Defining Evil in an Economic Way

  • Carl D. Mildenberger


It is interesting that philosophy and psychology talk about evil while economics does not. To my knowledge, there exists no single economic work that explicitly uses the concept of evil in order to describe or explain human behavior. This complete non-consideration of evil behavior by economists is, to say the least, surprising. Given the long intellectual history of the concepts of moral and natural evil, it is surprising that there is no significant impact of these concepts in economics. Even more so as only recently economists started to talk about the normatively opposed concepts of altruism, fairness, and reciprocity (for example, Camerer, 2003; Fehr & Schmidt, 1999; Kagel & Roth, 1995). And Lorenz (1963/1998) finds that, from a biological and evolutionary background, ‘evil’ in the form of aggression is indispensable for the evolution of close-knit groups, trust, and cooperation. He says that in nature, we do not find love or friendship without aggression, because the former evolved as an evolutionary countermeasure to the latter. So where is the idea of evil in economics?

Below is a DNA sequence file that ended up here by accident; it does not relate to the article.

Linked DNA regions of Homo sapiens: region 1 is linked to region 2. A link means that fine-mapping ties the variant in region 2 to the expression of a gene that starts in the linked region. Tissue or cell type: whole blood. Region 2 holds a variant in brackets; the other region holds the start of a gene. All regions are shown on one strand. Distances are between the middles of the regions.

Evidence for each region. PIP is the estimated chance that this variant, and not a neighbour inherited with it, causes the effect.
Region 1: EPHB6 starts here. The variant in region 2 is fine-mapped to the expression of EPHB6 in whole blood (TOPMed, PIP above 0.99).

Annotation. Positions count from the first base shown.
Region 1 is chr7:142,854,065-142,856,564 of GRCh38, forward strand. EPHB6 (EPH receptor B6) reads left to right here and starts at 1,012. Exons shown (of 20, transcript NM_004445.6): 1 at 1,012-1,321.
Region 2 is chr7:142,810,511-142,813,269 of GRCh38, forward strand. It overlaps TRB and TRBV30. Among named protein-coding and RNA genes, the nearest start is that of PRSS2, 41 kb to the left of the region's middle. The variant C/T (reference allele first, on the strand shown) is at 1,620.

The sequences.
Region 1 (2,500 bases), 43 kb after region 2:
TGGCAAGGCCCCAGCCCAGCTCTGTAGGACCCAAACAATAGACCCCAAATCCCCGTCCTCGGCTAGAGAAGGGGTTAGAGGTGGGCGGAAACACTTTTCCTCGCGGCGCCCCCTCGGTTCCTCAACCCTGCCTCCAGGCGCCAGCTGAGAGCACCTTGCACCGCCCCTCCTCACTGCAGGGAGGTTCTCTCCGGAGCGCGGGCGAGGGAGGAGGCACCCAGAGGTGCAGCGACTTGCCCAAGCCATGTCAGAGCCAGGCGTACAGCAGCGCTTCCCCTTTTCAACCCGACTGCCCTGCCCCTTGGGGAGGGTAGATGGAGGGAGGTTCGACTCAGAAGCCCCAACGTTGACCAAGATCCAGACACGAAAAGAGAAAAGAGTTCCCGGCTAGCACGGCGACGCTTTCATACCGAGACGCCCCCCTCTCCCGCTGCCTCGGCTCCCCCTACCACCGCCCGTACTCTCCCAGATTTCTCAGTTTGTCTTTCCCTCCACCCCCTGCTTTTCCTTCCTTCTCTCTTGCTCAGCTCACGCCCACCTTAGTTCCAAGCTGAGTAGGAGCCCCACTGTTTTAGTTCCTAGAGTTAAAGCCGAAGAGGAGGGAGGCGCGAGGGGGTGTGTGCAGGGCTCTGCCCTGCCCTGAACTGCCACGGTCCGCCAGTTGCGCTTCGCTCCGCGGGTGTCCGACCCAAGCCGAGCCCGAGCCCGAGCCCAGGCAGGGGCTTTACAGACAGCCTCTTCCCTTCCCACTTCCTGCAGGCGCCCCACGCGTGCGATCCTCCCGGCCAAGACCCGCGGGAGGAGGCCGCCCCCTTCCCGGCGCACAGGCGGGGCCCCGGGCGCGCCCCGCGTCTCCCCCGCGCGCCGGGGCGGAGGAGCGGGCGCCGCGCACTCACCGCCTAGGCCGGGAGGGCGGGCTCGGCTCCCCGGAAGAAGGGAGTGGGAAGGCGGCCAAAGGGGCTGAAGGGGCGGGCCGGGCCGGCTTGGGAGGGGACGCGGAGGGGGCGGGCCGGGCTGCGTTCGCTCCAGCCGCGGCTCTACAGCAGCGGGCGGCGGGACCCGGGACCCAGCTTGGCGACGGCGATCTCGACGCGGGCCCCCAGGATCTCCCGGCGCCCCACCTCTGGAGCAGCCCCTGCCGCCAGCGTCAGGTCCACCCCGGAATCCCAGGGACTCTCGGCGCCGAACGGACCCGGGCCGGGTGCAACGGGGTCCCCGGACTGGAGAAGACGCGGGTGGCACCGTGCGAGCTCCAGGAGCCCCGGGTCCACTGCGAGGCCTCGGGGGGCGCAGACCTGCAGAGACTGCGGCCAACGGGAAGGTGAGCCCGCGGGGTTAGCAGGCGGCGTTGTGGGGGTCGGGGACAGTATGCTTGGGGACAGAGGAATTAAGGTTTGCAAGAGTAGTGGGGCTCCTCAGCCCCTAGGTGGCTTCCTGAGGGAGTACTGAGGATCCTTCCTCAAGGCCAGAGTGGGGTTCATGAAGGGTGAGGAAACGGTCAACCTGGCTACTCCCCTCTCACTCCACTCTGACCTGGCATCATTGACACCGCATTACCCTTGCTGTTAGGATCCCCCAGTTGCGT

Social Conflict Moral Rule Ultimatum Game Public Good Game Bargaining Game 
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© Carl D. Mildenberger 2013

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  • Carl D. Mildenberger

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